I was invited to write a few posts for NCTM’s Mathematics Teacher Blog: Joy and Inspiration in the Mathematics Classroom.
“Ask Don’t Tell” learning opportunities allow the mathematics that we study to unfold through questions, conjectures, and exploration. “Ask Don’t Tell” learning opportunities begin to activate students as owners of their learning.
I haven’t always provided “Ask Don’t Tell” learning opportunities for my students. My coworkers and I spend our common planning time thinking through questions that we can ask to bring out the mathematics. We plan learning episodes so that students can learn to ask questions as well. (Have you read Make Just One Change: Teach Students to Ask Their Own Questions?)
After the Special Right Triangles post, someone commented on NCTM’s fb page something like the following: “Really? You told students the relationships without any explanation?”
I have always used the Pythagorean Theorem to show why the relationship between the legs and hypotenuse in a 45˚-45˚-90˚ is what it is. But I think that’s different from “Ask Don’t Tell”.
I have been teaching high school for over 20 years. And yes. I really used to tell my geometry students the equation of the circle. I told them definitions for special segments in triangles along with drawing a diagram. I told them how to determine whether a triangle was right, acute, or obtuse. And I told them the relationships between the legs and hypotenuse for 45˚-45˚-90˚ and 30˚-60˚-90˚ triangles.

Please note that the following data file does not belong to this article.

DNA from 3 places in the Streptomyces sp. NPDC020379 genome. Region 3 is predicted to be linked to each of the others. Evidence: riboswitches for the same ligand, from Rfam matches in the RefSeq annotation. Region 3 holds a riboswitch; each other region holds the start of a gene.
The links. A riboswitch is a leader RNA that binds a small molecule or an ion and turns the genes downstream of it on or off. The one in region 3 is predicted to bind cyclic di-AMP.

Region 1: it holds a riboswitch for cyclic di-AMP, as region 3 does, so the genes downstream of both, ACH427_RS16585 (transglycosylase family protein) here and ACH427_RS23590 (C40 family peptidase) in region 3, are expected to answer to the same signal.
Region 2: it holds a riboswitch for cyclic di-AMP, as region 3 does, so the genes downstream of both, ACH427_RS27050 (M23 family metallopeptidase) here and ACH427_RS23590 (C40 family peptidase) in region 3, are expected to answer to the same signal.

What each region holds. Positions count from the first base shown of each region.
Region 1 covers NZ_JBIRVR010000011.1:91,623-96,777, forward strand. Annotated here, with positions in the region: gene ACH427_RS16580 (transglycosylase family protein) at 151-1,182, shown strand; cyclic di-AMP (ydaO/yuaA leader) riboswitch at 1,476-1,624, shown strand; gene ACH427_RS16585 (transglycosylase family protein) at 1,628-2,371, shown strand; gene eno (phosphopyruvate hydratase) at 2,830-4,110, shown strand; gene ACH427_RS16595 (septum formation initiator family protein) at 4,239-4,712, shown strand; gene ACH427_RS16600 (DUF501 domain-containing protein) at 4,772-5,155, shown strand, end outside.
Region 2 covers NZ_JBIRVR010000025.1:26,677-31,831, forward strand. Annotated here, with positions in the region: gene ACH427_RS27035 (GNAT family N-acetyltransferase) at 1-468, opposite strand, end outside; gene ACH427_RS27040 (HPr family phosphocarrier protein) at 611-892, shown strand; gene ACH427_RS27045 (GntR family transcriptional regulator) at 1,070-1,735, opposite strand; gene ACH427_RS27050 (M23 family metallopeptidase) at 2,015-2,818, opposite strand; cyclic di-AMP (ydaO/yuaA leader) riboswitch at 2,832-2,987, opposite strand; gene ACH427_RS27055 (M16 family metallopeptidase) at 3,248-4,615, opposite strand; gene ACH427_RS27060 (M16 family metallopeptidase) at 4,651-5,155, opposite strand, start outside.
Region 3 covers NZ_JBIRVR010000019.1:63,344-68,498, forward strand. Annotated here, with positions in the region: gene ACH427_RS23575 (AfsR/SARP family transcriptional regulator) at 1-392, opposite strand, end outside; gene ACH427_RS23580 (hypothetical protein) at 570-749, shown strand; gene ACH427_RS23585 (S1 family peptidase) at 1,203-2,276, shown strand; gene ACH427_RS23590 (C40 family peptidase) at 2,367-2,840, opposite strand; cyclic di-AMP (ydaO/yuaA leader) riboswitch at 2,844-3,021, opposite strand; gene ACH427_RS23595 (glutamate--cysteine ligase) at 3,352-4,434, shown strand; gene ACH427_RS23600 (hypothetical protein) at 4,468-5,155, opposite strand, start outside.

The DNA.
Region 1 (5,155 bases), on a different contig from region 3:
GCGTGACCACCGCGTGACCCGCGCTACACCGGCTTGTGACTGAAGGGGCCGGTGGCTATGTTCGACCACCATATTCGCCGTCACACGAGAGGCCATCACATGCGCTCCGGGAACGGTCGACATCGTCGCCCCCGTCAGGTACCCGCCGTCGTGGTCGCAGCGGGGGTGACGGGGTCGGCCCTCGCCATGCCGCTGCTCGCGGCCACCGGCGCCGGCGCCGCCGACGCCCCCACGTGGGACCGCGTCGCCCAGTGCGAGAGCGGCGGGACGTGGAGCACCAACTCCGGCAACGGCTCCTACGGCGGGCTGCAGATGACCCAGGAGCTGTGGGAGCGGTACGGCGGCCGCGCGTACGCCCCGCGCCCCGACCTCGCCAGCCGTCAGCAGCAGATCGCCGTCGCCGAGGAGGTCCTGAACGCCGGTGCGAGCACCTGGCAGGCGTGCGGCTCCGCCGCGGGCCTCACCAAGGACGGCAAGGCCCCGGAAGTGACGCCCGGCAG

I’ve also been in meetings with teachers who have not thought about decomposing a square into 45˚-45˚-90˚ triangles or an equilateral triangle into 30˚-60˚-90˚ triangles to make sense of the relationships between side lengths.
You can see on the transparency from which I used to teach that I actually did go through an example where an equilateral triangle was decomposed into 30˚-60˚-90˚ triangles; even so, I failed to provide students the opportunity to look for and make use of structure.
Purposefully creating a learning opportunity so that the mathematics unfolds for students through questions, conjectures, and exploration is different from telling students the mathematics, even with an explanation for why.
As you reflect on your previous school year and plan for your upcoming school year, what #AskDontTell opportunities do and can you provide?